Chronic Pain and Chronic Frustration

In my support group yesterday, I said, “Chronic frustration is as bad as chronic pain.” I was told I should blog about it. So I am.

Chronic pain wears you down. It’s relentless, appearing day after day after day. Sometimes it’s a little weaker, sometimes a little stronger, but it is always there. You go to bed with it, you wake up with it.

Chances are you have tried lots of things to alleviate the pain. Many have not worked, or have worked for only a short time. Some dampen the pain but don’t eliminate it. Some work fine but have really bad side effects. Some are addictive. You did the very best you could, and you deserve the utmost respect

Nobody can see another’s pain. Crutches, wheelchairs, or slings may suggest that a person is – or recently was – in pain. But often the only outward sign of pain is a drawn expression – half-closed eyes, a pinched mouth, few facial movements. Another hint is slow body movements. Nobody with a bad back is going to walk briskly, let alone run.

All too often people dismiss another’s pain, figuring it can’t be all that bad. They assume the hurting person is lazy and is exaggerating the pain to use it as as excuse for not doing something they don’t want to. Or they are sissies, whiners, ingrates. Suck it up and get on with your life.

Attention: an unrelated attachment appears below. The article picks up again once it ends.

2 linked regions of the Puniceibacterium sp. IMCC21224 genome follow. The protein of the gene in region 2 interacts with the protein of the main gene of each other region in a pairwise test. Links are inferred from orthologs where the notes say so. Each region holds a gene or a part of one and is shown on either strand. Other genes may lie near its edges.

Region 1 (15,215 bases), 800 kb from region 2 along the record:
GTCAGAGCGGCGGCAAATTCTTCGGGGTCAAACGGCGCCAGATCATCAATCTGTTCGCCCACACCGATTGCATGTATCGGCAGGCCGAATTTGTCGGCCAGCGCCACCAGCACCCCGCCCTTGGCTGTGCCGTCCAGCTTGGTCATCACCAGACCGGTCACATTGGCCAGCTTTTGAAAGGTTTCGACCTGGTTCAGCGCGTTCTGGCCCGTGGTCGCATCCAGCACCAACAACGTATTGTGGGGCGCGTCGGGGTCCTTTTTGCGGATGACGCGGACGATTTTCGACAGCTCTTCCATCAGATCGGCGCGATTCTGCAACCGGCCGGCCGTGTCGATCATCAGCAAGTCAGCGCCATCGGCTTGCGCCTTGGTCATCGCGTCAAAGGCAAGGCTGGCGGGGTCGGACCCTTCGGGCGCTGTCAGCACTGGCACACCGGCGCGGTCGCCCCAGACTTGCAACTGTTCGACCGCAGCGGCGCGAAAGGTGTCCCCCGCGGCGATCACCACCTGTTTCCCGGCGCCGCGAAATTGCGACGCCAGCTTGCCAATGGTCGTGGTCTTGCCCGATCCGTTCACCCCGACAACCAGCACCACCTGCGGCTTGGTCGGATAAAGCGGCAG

It would help if pain wasn’t invisible. Imagine having a green discoloration on your upper arms. Pale green from a little pain, forest green from excruciating pain. Perhaps it could appear as dots, one dot forming every week. The density of the dots would show how long you have been suffering. (I chose upper arms because they are easily concealed and easily shown if desired.)

Words like “malingering,” and “secondary gain”are used to shame the person with chronic pain. Don’t get me wrong, some people are malingering. They are faking pain to get worker’s compensation or lots of attention. It’s easier to fake whiplash, which doesn’t show up on an Xray than to fake a broken leg. However, if you spend a good deal time with such a person, you will see their act slip. It’s hard to be in pain, but it is hard to consistently  fake it, too.

I don’t remember constant pain as a child, but I may have dissociated it. As an adult though, I’ve had many a long year of relentless pain. First was what felt like aching in the bones of my arms and legs. It was so bad that I could neither write nor type for more than a few minutes. I couldn’t open doors and I had to get rid of my car, which was a stick shift, and get an automatic. The closest I came to a diagnosis was, “Sometimes middle aged women get that.” Thanks, doc.

I still don’t know what it was, although I suspect fibromyalgia. If I am right, I am one of the very few lucky ones that has achieved permanent remission. The flares got further apart and, over time, the pain lessened. I had a handful of pain-free years and then, bingo! osteoarthritis. And that is a life-long condition. I just have to manage it as best I can and live with it as gracefully as possible.

Interesting – I had meant to write about chronic frustration and I have gone on and on about chronic pain. It’s because I have been in a flare for about five days now and it was on my mind. Now that it put into words, I can turn my mind to frustration.


I have recently been trying to learn some new applications. I haven’t been very successful. As a matter of fact, I have had zero success all week. I try very hard – I also try to stop before I burst into tears.